This article descriptionbes the state-of-the-art of Elisabeth Noelle-Neumann's theory of the dynamics of public opinion processes called the ""spiral-of-silence-theory"". The theory comprises several single hypotheses which relate to different fields of social science, behavioural and attitudinal psychology, communication research and social theory. Its core assumption is the hypothesis that individuals have a fear of isolating themselves in public situations and thus tend not to exclaim their own opinions when they perceive the majority of their fellow citizens to hold the opposite point of view. Noelle-Neumann's approach has been discussed and criticised by scholars from different fields. Nevertheless, the empirical evidence up to now seems to underline that it has the potential to explain some of the variance in individual behaviour and in the dynamics of public opinion processes.
This article focuses on lobbying in South Africa, with special reference to the business sector. Lobbying does indeed take place in South Africa, but is on an ad hoc and unstructured basis when compared with the USA, for example. Most of the persons who perform local lobbying functions do so in a part-time capacity while maintaining major positions as interest-group officials, PROs in companies or as corporate executives. Rather than trying to measure their influence in the policy-making process, the study analyses the level of interest group activity and the lobbying techniques they employ. The institutional foci of lobbying activities are also identified. Conceptual and comparative perspectives are integrated with the empirical data.
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In South Africa there is growing concern regarding the manner in which women are portrayed in advertisements. Up to now no studies have been undertaken in support or otherwise of this concern. However, theories of mass communications support the fact that advertising is powerful enough to prescribe and reflect the existing values and norms of the society. Advertising is also a form of communication of persuasion and influence. By means of techniques of persuasion, views and behaviour can be influenced in a direction determined by the initiator. These techniques determined include typecasting, an important element of the study which was undertaken. The purpose of the study was to determine the manner in which South African women are portrayed in South African women's magazines. For this purpose it was necessary to review the role of women in Western Society and to determine which historical factors had influenced this role. The hypotheses for the analysis were derived from literature and research relating to the portrayal of women in American advertising, and from South African seminar material and a few articles on this subject which could be located. The most significant finding is that women in South-African magazine advertisements are depicted relatively free from stereotyped images and traditional ideas. This reflects the fact that marketers and advertisers have accepted the changing values and norms relating to the role of women.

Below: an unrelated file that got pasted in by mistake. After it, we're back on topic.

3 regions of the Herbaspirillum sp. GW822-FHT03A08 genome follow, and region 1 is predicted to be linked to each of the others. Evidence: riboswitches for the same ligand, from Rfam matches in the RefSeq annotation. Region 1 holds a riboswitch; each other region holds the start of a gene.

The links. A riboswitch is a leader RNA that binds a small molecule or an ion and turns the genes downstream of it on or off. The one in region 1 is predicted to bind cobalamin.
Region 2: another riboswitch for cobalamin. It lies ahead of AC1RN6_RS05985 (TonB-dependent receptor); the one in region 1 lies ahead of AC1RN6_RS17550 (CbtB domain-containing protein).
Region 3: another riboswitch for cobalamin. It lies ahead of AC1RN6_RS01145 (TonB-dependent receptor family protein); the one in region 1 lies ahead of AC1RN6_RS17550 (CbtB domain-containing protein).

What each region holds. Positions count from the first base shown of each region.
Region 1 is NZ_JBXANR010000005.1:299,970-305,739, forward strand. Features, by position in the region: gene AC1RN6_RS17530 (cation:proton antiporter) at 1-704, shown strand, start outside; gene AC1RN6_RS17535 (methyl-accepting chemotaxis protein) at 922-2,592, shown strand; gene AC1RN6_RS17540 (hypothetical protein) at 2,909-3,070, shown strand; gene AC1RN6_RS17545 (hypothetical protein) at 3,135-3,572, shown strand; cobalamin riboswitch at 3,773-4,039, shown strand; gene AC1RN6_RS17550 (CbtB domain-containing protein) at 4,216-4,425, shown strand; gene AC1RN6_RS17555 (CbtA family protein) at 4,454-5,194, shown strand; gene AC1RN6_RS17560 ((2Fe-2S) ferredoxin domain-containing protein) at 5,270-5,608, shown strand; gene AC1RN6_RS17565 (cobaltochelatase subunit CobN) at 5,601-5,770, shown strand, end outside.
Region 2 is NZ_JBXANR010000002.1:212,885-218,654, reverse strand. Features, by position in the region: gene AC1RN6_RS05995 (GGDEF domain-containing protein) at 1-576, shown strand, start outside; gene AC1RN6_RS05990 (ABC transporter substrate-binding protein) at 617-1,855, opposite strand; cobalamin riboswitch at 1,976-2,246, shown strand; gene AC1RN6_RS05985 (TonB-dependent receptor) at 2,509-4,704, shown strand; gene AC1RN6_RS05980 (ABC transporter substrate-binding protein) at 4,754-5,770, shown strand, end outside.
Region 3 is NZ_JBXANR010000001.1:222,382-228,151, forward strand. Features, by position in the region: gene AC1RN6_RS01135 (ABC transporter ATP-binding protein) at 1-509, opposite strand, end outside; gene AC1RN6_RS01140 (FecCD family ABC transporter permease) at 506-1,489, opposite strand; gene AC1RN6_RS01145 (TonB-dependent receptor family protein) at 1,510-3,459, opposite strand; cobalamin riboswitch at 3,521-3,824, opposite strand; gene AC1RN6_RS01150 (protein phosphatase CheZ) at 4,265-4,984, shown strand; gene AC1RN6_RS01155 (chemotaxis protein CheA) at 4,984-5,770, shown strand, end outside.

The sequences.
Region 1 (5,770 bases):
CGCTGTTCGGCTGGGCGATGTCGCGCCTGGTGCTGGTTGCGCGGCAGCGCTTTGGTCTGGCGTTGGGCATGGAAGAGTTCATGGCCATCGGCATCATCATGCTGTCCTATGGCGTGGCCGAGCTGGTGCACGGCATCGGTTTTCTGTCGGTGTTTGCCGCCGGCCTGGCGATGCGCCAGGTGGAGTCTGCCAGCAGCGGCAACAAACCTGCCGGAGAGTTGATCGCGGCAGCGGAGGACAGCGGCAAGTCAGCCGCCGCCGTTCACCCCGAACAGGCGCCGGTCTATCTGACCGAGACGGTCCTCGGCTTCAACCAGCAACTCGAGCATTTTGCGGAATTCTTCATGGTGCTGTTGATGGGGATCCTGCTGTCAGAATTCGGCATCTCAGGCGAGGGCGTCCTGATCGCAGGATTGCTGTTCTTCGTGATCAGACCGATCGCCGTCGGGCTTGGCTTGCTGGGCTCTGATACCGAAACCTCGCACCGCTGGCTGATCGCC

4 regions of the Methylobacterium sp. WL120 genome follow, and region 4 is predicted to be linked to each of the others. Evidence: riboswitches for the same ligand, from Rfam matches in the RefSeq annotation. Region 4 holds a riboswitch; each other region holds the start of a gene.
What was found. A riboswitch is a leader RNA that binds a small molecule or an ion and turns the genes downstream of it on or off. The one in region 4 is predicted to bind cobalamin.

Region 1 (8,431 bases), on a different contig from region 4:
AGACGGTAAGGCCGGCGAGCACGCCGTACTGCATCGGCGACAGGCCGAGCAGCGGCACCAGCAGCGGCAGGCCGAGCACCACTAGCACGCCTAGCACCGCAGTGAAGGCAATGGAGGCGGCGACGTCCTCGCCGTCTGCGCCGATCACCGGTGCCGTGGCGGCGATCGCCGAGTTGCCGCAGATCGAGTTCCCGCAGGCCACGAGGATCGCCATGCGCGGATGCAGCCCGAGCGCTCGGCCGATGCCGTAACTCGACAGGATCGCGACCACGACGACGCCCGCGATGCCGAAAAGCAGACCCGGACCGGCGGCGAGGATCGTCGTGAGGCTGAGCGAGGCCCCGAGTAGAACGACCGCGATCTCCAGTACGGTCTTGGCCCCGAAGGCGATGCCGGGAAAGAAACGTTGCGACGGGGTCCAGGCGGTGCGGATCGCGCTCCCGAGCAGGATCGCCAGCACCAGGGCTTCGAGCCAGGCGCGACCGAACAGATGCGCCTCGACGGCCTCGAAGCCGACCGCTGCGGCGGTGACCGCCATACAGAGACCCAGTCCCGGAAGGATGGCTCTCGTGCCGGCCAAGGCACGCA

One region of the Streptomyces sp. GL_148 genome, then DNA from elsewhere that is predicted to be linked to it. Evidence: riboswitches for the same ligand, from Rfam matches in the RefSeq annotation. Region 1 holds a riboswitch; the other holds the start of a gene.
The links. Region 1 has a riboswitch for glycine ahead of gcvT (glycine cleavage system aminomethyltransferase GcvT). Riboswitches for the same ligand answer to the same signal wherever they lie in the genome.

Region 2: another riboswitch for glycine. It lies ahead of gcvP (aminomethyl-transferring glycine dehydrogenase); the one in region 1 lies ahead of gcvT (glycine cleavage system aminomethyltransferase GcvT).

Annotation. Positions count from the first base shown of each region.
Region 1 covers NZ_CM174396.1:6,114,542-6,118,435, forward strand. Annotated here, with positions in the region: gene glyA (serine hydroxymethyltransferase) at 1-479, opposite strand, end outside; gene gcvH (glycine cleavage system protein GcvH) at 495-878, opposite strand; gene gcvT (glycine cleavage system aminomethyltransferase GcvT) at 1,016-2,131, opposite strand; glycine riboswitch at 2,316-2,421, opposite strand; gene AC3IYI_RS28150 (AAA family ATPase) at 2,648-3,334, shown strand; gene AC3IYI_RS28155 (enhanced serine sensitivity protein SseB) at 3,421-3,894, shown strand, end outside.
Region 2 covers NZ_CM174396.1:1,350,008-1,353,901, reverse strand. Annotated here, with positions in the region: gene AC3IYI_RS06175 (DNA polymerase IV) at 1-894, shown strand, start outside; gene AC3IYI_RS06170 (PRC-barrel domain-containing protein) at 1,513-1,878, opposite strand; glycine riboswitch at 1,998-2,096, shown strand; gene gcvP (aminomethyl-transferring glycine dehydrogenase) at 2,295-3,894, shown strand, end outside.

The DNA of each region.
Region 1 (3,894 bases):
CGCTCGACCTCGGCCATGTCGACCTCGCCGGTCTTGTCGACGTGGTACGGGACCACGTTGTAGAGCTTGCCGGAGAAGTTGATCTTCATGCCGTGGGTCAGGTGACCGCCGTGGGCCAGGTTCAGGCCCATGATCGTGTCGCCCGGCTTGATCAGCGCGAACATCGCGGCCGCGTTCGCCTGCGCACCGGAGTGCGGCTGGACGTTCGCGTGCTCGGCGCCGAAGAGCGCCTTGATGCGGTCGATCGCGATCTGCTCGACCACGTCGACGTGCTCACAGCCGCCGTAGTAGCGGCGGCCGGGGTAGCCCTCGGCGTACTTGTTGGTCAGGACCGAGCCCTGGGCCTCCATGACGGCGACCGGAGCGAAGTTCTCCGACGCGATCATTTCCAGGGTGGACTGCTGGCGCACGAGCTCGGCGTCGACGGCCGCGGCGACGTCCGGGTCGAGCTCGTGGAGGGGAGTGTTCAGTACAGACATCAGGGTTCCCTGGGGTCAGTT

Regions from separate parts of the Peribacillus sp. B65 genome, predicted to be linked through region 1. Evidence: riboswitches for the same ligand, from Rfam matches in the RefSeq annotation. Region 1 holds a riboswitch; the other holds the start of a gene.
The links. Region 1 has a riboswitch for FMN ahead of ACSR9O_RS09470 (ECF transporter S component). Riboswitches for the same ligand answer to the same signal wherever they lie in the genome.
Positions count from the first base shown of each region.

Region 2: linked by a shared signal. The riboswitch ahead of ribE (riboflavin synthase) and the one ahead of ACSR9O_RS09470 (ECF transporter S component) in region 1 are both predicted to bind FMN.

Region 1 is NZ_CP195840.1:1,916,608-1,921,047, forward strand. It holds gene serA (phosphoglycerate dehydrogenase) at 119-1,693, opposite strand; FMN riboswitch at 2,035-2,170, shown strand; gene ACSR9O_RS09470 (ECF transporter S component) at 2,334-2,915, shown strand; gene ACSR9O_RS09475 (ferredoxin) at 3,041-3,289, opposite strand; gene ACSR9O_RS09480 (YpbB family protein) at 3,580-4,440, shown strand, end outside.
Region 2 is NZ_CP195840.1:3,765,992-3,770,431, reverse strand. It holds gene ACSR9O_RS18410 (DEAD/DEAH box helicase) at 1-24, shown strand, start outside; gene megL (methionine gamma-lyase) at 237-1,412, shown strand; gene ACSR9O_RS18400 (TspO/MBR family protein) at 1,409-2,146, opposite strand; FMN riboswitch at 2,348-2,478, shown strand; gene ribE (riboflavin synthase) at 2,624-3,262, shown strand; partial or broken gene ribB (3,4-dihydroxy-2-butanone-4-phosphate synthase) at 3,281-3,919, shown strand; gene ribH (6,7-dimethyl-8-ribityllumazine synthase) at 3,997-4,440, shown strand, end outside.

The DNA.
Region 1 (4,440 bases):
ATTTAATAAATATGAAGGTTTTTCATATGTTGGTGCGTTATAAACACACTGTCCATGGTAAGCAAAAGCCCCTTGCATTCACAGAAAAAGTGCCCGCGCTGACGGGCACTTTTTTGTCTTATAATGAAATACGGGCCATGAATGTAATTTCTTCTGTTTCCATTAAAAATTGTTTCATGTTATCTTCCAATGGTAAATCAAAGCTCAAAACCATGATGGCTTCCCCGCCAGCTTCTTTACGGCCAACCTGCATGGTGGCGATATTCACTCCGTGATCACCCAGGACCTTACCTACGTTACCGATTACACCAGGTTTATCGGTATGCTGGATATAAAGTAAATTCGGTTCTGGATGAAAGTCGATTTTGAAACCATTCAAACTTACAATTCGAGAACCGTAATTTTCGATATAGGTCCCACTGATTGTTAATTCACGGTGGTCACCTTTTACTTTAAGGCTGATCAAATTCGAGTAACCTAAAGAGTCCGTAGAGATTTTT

The attitude analysis of specific inferior and superior role portrayals is a direct result of the article published in Communicare (1988: 49-54) on general role portrayals. The respondents analysed role portrayals of models in 12 different multi-racial television advertisements. The results Indicate important differences in the perception of these roles. Finally an original model of role perception is put forward. Van der Waldt (1988:49) stated that the diversity of approaches to the analysis of advertising has led to the discussion and application of Festingerï¿½s (1954) theory of social comparison, Grubb & Grathwohl's (1967) theory of self-concept related to product consumption, Sarbin & Allen's (1968) role theory and lastly Bandura's (1977) theory of social learning. Results indicated (Van der Waldt, 1988:53) that these theories clustered together separately under four different factors. All except Bandura's social learning theory clustered under a particular factor. It seems therefore important to pay more attention to this theory.